Franklin Einspruch on the Great Boston Kimono Outrage of 2015:
Just when you think we’ve reached Peak Sensitivity, the scolds of social justice sprinkle more sand into their underpants… This incident — call it Kimonogate — demonstrates just how far the new puritans are willing to reach to impose their version of politics upon all of our pleasures. Watching Chinese and South Asians lump themselves into an aggregate for the sake of claiming offence on behalf of the Japanese, when that conflation of Asian identities is an established microaggression, is weird enough. Worrying that someone might touch a robe Orientalistically is out there in tinfoil-hat territory. Is that the kind of person you want deciding which activities you’re allowed to enjoy at the art museum?
Franklin also has a message for the modishly indignant.
Thomas Sowell on favoured narratives and unintended consequences:
To many on the left, the 1960s were the glory days of their movements, and for some the days of their youth as well. They have a heavy emotional investment and ego investment in the ideas, aspirations and policies of the 1960s. It might never occur to many of them to check their beliefs against some hard facts about what actually happened after their ideas and policies were put into effect. It certainly would not be pleasant to admit, even to yourself, that after promising progress toward “social justice,” what you actually delivered was a retrogression toward barbarism.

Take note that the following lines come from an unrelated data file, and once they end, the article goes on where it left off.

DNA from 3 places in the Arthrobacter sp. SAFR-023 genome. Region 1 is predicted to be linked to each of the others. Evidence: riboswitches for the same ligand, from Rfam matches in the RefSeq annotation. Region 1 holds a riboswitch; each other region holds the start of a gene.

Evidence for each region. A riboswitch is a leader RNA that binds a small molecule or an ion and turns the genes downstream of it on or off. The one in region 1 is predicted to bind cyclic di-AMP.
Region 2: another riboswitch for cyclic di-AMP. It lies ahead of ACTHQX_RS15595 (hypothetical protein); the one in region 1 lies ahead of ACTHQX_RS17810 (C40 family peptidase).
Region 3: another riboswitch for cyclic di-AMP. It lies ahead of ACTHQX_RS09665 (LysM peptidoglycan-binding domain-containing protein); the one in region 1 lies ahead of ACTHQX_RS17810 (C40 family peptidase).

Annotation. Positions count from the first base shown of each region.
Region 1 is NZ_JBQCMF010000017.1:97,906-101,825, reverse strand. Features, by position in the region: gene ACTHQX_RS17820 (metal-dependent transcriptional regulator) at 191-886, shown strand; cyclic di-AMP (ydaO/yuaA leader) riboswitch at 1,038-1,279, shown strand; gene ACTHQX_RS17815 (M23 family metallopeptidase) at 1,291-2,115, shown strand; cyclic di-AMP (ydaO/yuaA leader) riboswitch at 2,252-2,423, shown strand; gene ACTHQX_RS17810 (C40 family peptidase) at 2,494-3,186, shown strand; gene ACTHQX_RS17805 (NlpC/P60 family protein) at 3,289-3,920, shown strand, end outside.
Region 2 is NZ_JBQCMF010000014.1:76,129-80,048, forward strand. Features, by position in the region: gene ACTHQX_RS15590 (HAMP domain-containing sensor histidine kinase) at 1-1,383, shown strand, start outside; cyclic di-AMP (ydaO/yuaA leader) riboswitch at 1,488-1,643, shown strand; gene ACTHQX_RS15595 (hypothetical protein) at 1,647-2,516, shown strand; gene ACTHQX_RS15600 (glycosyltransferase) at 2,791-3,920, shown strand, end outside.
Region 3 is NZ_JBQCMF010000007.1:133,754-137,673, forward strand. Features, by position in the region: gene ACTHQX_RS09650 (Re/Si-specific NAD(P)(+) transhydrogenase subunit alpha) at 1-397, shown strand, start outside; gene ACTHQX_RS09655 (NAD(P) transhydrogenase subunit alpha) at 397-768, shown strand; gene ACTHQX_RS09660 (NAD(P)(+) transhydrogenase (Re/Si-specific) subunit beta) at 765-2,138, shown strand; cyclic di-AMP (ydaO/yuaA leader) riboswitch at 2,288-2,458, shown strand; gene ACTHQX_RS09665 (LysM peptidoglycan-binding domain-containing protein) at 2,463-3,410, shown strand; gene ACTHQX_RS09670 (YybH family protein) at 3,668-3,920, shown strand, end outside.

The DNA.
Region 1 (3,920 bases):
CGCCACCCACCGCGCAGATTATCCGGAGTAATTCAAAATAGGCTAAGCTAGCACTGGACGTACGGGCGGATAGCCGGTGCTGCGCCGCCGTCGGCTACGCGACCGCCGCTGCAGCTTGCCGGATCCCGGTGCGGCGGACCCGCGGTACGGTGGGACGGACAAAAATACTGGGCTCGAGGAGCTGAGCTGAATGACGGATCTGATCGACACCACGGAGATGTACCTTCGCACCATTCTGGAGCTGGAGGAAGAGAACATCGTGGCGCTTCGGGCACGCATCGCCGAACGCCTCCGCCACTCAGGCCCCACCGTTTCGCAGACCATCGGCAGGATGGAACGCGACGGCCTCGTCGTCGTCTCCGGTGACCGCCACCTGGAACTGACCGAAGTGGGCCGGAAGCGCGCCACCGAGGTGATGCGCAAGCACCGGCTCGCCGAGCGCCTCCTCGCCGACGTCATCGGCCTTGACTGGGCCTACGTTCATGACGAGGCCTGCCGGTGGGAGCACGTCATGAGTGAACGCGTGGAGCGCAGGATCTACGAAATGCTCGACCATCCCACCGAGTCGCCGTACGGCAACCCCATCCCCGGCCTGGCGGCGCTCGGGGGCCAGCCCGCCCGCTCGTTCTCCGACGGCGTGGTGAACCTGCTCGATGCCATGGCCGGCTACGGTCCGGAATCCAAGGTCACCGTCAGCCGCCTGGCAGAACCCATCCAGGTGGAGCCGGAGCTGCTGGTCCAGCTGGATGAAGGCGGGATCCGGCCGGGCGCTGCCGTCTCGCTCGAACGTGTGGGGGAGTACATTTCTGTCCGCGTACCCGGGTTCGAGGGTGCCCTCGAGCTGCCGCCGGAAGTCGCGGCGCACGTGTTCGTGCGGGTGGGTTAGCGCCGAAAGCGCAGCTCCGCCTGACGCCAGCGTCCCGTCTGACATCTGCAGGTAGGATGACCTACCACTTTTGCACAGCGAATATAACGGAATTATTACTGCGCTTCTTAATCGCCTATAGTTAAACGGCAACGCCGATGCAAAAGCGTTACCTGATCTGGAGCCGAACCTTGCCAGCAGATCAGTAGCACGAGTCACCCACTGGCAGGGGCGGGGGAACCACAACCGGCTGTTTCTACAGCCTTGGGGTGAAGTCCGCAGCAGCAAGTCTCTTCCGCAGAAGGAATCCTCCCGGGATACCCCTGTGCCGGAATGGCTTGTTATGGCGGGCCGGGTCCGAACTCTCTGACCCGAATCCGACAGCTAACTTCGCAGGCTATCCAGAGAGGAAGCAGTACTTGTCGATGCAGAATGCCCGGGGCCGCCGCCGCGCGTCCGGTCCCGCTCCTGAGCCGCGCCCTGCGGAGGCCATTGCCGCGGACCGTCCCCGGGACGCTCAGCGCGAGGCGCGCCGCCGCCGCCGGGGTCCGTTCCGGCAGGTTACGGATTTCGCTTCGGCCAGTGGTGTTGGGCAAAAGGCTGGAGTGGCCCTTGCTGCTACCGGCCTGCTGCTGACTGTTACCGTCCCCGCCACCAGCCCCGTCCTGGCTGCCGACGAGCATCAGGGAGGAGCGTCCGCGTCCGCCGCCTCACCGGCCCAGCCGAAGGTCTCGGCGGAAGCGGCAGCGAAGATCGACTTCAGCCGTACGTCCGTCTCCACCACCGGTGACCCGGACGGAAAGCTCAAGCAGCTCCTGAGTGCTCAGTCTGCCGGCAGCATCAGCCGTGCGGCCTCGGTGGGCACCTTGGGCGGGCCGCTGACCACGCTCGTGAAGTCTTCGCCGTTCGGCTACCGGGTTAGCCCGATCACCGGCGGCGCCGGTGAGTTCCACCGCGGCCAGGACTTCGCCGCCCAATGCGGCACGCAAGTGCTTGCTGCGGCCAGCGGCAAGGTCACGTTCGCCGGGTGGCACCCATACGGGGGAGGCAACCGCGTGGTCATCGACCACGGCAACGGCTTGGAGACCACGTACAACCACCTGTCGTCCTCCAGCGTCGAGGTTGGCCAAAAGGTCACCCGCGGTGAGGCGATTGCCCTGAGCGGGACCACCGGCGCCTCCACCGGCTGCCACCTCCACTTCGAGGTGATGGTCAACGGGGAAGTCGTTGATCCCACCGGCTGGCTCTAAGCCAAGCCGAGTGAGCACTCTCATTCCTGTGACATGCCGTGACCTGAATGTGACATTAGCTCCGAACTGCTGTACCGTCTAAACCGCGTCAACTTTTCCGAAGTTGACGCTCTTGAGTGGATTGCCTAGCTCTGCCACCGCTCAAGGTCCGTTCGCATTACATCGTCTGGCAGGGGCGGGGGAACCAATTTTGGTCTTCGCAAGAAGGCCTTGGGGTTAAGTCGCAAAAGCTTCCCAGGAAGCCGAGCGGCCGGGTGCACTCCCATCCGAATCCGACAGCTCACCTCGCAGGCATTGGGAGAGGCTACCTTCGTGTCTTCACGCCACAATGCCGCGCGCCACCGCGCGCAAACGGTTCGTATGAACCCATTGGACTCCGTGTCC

And Katherine Timpf reports from the throbbing edge of academic enquiry:
Sociology researchers are now insisting that we as a society start accepting people who choose to “identify as real vampires” - so that they can be open about the fact that they’re vampires without having to worry about facing discrimination from people who might think that that’s weird… Dr Williams [director of social work at Idaho State University] explained that no one should be bothered by a person wanting to drink another person’s blood because “it is generally expected within the community that vampires should act ethically and responsibly in feeding practices,” and it’s not their blood-drinking that’s the real problem here — it’s the fact that they have to worry that other people will judge them for their blood-drinking.
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